How One Mother Developed the Largest Community for Black, Queer Parents
Reading Time: 5 minutes

Believe it or not, Mia Cooley doesn’t label her trailblazing work as anything that special.

In just a few years, she conceptualized what’s become the largest community for Black, queer parents. 

xHood, a space designed for LGBTQ+ people to build happy families, started as a Facebook group in 2019. 

As Cooley sought to grow her own family, she struggled to find somewhere safe and inclusive to discuss it. 

“I was in a bunch of other groups, but I spent more time defending the fact that we were two moms, or defending queer children,” said Cooley, mom to 5-year-old Nova who will be a big sister this summer. She was raising two older children before starting xHood and realized they, too, could use support coming from a two-mom household. “It just made me feel like this is not the kind of space I can share any of our struggles at all.” 

Unique challenges sit at the intersection of Black and queer parenting, and Cooley did not want to address all of them. We

We don’t just show up as a Black person, we don’t just show up as a mother or father or parent, and we don’t just show up queer or gay. We are all those things at once.

Mia Cooley, xHood Founder

xHood creates deep connections and support systems. While Cooley is humbly living her calling to nurture Black queer families into and through parenthood, her epic efforts have made a difference for couples who have too long been excluded. 

Families Aren’t Just Black and White

Cooley believes when it comes to family, Black, queer people are often an afterthought. Though building xHood started for her to find information and support in family planning, it became a platform for her to shift the conversation entirely.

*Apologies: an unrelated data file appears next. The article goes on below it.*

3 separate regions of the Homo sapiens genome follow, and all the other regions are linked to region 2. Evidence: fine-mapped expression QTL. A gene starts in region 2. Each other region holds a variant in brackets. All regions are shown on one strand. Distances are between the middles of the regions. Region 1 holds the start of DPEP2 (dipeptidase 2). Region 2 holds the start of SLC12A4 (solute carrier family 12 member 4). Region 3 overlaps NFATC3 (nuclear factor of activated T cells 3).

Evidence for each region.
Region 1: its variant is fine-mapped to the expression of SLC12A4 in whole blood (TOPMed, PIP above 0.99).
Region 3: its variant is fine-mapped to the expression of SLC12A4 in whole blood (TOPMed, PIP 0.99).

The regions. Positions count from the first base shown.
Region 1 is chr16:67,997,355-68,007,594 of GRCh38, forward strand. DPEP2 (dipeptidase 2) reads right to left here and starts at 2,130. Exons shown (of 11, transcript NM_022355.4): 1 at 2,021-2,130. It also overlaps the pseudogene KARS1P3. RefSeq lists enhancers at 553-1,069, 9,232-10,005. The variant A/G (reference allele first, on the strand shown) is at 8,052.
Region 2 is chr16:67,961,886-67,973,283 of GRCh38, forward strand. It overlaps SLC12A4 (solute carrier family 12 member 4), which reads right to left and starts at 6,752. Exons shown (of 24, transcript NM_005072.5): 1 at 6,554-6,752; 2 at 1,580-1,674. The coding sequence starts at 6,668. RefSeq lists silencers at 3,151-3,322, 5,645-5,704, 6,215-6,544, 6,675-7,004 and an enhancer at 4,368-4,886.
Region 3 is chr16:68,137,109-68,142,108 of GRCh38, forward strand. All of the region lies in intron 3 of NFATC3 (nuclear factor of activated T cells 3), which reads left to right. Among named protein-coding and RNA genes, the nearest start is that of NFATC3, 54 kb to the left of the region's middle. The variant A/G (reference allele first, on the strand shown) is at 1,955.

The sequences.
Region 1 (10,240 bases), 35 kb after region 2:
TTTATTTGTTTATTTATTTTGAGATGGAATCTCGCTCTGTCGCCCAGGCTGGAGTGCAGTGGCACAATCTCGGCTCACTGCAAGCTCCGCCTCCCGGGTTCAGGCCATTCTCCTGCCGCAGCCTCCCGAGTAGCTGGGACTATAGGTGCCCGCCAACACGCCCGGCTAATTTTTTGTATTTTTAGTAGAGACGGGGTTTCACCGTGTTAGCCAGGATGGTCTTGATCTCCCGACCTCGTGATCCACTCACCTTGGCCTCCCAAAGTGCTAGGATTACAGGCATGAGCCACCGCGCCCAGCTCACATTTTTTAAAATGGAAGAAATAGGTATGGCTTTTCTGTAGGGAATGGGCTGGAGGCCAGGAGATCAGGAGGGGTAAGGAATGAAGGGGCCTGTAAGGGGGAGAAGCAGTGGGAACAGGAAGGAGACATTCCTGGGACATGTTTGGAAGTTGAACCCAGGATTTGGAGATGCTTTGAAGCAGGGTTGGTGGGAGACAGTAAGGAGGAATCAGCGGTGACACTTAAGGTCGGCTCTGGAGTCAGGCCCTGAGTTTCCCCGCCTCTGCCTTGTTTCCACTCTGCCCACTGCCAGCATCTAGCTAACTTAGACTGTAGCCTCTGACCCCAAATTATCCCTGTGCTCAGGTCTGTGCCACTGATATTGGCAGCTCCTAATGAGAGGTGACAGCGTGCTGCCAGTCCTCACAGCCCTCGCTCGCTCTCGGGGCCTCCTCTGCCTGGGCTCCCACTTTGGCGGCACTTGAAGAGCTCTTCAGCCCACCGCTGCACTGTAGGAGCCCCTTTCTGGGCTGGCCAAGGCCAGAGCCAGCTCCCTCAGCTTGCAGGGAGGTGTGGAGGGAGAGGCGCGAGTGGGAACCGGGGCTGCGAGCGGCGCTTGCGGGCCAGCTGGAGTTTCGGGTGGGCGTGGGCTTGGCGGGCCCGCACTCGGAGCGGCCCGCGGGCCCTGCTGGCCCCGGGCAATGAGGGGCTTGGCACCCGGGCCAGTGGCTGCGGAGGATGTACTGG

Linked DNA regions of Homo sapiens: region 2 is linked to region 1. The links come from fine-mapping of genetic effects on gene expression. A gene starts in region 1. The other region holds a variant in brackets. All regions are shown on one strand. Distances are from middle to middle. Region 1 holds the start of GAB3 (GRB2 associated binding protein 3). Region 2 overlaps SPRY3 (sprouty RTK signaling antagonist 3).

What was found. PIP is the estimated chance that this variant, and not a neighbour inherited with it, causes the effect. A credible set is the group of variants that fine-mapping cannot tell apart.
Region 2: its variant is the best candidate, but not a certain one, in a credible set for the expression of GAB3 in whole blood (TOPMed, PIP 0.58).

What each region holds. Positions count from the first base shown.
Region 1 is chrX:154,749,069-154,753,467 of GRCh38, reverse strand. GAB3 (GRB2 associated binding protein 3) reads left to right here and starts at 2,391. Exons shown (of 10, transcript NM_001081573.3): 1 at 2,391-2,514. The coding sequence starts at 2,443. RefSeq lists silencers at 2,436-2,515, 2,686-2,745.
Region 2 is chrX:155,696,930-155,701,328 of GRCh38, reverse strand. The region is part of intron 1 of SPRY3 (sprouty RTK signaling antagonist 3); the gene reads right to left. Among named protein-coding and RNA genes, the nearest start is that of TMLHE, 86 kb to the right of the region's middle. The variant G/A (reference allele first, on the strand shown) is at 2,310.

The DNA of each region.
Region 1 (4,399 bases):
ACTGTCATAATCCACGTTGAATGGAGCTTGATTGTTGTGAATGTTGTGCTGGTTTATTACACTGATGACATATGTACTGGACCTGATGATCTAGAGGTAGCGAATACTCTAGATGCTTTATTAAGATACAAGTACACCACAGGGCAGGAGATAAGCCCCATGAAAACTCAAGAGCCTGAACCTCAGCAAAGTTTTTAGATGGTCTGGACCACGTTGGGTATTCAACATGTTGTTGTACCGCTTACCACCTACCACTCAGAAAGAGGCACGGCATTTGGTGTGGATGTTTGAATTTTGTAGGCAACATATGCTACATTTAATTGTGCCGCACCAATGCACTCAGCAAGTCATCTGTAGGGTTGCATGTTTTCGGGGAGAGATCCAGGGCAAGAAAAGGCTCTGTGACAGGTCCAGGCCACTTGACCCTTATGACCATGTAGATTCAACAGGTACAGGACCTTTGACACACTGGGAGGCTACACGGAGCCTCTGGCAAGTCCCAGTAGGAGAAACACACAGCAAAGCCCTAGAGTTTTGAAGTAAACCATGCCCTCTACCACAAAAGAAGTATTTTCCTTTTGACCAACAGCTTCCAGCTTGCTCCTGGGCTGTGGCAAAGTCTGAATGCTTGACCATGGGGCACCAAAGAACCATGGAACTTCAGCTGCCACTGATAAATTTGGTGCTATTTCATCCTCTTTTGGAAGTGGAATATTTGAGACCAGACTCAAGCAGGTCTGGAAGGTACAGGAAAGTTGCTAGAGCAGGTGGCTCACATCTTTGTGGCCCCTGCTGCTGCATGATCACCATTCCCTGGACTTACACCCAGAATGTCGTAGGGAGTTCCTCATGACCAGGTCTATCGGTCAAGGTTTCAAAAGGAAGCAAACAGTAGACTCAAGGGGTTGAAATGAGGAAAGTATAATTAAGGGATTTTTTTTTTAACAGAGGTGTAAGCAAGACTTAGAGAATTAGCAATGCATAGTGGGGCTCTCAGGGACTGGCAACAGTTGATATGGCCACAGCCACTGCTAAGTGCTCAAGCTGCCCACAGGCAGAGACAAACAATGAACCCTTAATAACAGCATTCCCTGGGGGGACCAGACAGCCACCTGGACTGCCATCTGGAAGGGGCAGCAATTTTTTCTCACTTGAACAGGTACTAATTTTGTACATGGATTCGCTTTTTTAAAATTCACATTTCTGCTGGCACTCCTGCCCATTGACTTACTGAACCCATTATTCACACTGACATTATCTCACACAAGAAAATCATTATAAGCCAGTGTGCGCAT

Honestly, when we think of well-supported families, nobody’s thinking about Black queer parents. 

Mia Cooley, xHood Founder

First, it starts with collectively widening perspectives on family structure. 

“Black people have and queer people have such a longstanding history of building such intentional families,” Cooley said. “No one has the history the way that Black people do of having aunties and cousins that you are not related to but you probably lived with half of your life. The queer community, from ballroom culture and beyond, they have mothers and fathers that are playing integral roles in the raising of our queer youth, and no one is seeing that as a valid form of family.” 

Mia Cooley poses with now 5-year-old daughter Nova, who will soon be a big sister as Mia and her partner are expecting. Photo: xhood

Black same-sex couples are more likely to raise children than white same-sex couples, yet Black, queer parents remain largely excluded from LGBTQ+ family building. 

They have always found ways to form families, but Cooley looked to increase their visibility and education.

“Honestly, when we think of well-supported families, nobody’s thinking about Black queer parents. They’re thinking of two white guys with access to a lot of resources and three kids that don’t match them,” Cooley said. “I just really wanted to change that narrative, because we’re raising healthy and happy kids as well. We’re figuring out ways to persist in the face of discriminatory providers, in the face of misinformation. We’re persisting in the face of people who are just frankly not wanting to serve or be in our community. 

“You look around at where fertility clinics are. Honey, they’re not in Black communities.” 

Unique Challenges for Black and Queer Parents

Cooley learned that many are discovering barriers Black birthing people face when it’s time to start a family. 

Black women are more likely to need fertility treatment but seek it at lower rates compare to white women.